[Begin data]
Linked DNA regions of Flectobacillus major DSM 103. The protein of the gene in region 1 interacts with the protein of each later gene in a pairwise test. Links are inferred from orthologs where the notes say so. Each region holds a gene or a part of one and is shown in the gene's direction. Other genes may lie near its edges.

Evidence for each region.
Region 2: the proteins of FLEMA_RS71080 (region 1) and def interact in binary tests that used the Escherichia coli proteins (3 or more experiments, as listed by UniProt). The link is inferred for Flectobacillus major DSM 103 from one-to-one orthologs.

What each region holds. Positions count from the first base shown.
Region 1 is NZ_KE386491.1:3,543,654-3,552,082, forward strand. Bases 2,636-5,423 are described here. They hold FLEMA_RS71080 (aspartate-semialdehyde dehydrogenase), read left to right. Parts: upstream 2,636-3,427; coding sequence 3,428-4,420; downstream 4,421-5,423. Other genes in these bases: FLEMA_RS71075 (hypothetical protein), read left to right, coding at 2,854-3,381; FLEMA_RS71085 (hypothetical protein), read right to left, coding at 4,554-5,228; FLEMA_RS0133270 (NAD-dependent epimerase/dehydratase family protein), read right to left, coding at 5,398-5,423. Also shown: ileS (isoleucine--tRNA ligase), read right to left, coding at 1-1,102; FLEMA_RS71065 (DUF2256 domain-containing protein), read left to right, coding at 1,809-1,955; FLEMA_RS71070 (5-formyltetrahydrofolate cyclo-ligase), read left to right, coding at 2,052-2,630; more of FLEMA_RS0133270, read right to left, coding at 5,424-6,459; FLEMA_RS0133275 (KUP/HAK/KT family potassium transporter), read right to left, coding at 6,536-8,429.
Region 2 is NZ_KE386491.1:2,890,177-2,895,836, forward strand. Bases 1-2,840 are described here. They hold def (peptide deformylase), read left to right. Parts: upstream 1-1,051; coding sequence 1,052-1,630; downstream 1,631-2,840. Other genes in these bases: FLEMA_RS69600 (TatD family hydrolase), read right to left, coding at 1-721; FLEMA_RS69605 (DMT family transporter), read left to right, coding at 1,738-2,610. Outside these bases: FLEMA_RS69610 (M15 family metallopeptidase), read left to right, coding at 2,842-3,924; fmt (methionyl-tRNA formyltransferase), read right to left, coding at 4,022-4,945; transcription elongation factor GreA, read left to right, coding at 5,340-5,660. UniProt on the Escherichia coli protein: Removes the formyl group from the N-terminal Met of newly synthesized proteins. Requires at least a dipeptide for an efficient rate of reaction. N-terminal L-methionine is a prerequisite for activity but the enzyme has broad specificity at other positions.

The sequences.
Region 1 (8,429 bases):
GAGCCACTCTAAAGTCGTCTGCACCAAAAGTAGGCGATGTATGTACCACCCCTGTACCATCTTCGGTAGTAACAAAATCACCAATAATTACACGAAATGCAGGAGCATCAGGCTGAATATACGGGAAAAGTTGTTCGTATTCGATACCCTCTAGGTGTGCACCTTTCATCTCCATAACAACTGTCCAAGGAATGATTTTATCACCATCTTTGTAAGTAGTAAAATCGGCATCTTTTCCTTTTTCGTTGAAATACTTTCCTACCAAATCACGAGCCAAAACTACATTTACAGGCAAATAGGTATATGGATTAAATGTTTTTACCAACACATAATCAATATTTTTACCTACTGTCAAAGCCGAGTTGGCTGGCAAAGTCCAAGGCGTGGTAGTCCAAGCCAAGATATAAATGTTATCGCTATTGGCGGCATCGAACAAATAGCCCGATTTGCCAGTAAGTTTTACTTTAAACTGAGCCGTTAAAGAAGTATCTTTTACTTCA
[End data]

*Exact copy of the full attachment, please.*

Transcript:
Linked DNA regions of Flectobacillus major DSM 103. The protein of the gene in region 1 interacts with the protein of each later gene in a pairwise test. Links are inferred from orthologs where the notes say so. Each region holds a gene or a part of one and is shown in the gene's direction. Other genes may lie near its edges.

Evidence for each region.
Region 2: the proteins of FLEMA_RS71080 (region 1) and def interact in binary tests that used the Escherichia coli proteins (3 or more experiments, as listed by UniProt). The link is inferred for Flectobacillus major DSM 103 from one-to-one orthologs.

What each region holds. Positions count from the first base shown.
Region 1 is NZ_KE386491.1:3,543,654-3,552,082, forward strand. Bases 2,636-5,423 are described here. They hold FLEMA_RS71080 (aspartate-semialdehyde dehydrogenase), read left to right. Parts: upstream 2,636-3,427; coding sequence 3,428-4,420; downstream 4,421-5,423. Other genes in these bases: FLEMA_RS71075 (hypothetical protein), read left to right, coding at 2,854-3,381; FLEMA_RS71085 (hypothetical protein), read right to left, coding at 4,554-5,228; FLEMA_RS0133270 (NAD-dependent epimerase/dehydratase family protein), read right to left, coding at 5,398-5,423. Also shown: ileS (isoleucine--tRNA ligase), read right to left, coding at 1-1,102; FLEMA_RS71065 (DUF2256 domain-containing protein), read left to right, coding at 1,809-1,955; FLEMA_RS71070 (5-formyltetrahydrofolate cyclo-ligase), read left to right, coding at 2,052-2,630; more of FLEMA_RS0133270, read right to left, coding at 5,424-6,459; FLEMA_RS0133275 (KUP/HAK/KT family potassium transporter), read right to left, coding at 6,536-8,429.
Region 2 is NZ_KE386491.1:2,890,177-2,895,836, forward strand. Bases 1-2,840 are described here. They hold def (peptide deformylase), read left to right. Parts: upstream 1-1,051; coding sequence 1,052-1,630; downstream 1,631-2,840. Other genes in these bases: FLEMA_RS69600 (TatD family hydrolase), read right to left, coding at 1-721; FLEMA_RS69605 (DMT family transporter), read left to right, coding at 1,738-2,610. Outside these bases: FLEMA_RS69610 (M15 family metallopeptidase), read left to right, coding at 2,842-3,924; fmt (methionyl-tRNA formyltransferase), read right to left, coding at 4,022-4,945; transcription elongation factor GreA, read left to right, coding at 5,340-5,660. UniProt on the Escherichia coli protein: Removes the formyl group from the N-terminal Met of newly synthesized proteins. Requires at least a dipeptide for an efficient rate of reaction. N-terminal L-methionine is a prerequisite for activity but the enzyme has broad specificity at other positions.

The sequences.
Region 1 (8,429 bases):
GAGCCACTCTAAAGTCGTCTGCACCAAAAGTAGGCGATGTATGTACCACCCCTGTACCATCTTCGGTAGTAACAAAATCACCAATAATTACACGAAATGCAGGAGCATCAGGCTGAATATACGGGAAAAGTTGTTCGTATTCGATACCCTCTAGGTGTGCACCTTTCATCTCCATAACAACTGTCCAAGGAATGATTTTATCACCATCTTTGTAAGTAGTAAAATCGGCATCTTTTCCTTTTTCGTTGAAATACTTTCCTACCAAATCACGAGCCAAAACTACATTTACAGGCAAATAGGTATATGGATTAAATGTTTTTACCAACACATAATCAATATTTTTACCTACTGTCAAAGCCGAGTTGGCTGGCAAAGTCCAAGGCGTGGTAGTCCAAGCCAAGATATAAATGTTATCGCTATTGGCGGCATCGAACAAATAGCCCGATTTGCCAGTAAGTTTTACTTTAAACTGAGCCGTTAAAGAAGTATCTTTTACTTCA